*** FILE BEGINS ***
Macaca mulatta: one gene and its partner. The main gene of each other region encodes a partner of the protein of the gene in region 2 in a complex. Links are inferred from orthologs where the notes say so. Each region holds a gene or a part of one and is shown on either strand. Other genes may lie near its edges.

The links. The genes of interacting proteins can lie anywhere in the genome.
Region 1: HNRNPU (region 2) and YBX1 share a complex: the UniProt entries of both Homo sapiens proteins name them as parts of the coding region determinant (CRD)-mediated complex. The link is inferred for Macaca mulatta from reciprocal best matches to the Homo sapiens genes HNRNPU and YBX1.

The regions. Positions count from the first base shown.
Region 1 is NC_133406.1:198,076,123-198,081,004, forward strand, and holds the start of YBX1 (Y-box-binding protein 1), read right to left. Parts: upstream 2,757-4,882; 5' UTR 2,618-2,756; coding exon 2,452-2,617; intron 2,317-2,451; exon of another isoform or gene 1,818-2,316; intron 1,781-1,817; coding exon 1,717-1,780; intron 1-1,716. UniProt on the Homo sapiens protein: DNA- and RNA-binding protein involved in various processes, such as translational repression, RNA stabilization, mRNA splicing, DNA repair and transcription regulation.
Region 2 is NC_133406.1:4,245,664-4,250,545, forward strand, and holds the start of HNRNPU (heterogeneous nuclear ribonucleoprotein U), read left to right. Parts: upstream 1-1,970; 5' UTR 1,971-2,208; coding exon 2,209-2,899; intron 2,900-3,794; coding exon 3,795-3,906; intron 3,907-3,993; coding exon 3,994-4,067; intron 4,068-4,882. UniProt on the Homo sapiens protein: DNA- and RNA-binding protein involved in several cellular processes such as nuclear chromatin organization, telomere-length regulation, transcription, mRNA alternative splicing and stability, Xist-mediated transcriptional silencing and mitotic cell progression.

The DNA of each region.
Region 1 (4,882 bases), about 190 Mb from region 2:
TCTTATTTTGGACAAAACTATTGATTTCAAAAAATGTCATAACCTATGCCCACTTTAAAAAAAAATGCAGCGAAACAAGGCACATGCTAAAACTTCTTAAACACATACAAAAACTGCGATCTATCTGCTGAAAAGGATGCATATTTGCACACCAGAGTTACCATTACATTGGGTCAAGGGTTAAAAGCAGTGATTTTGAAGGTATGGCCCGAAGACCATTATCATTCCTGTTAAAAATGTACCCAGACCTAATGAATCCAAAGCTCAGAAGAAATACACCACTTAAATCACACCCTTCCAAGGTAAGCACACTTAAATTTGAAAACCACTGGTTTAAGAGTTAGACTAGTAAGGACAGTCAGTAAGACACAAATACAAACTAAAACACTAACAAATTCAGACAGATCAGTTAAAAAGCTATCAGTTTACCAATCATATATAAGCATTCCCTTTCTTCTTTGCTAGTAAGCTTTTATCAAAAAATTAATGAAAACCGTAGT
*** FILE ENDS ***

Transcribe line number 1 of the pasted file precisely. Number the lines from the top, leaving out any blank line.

Macaca mulatta: one gene and its partner. The main gene of each other region encodes a partner of the protein of the gene in region 2 in a complex. Links are inferred from orthologs where the notes say so. Each region holds a gene or a part of one and is shown on either strand. Other genes may lie near its edges.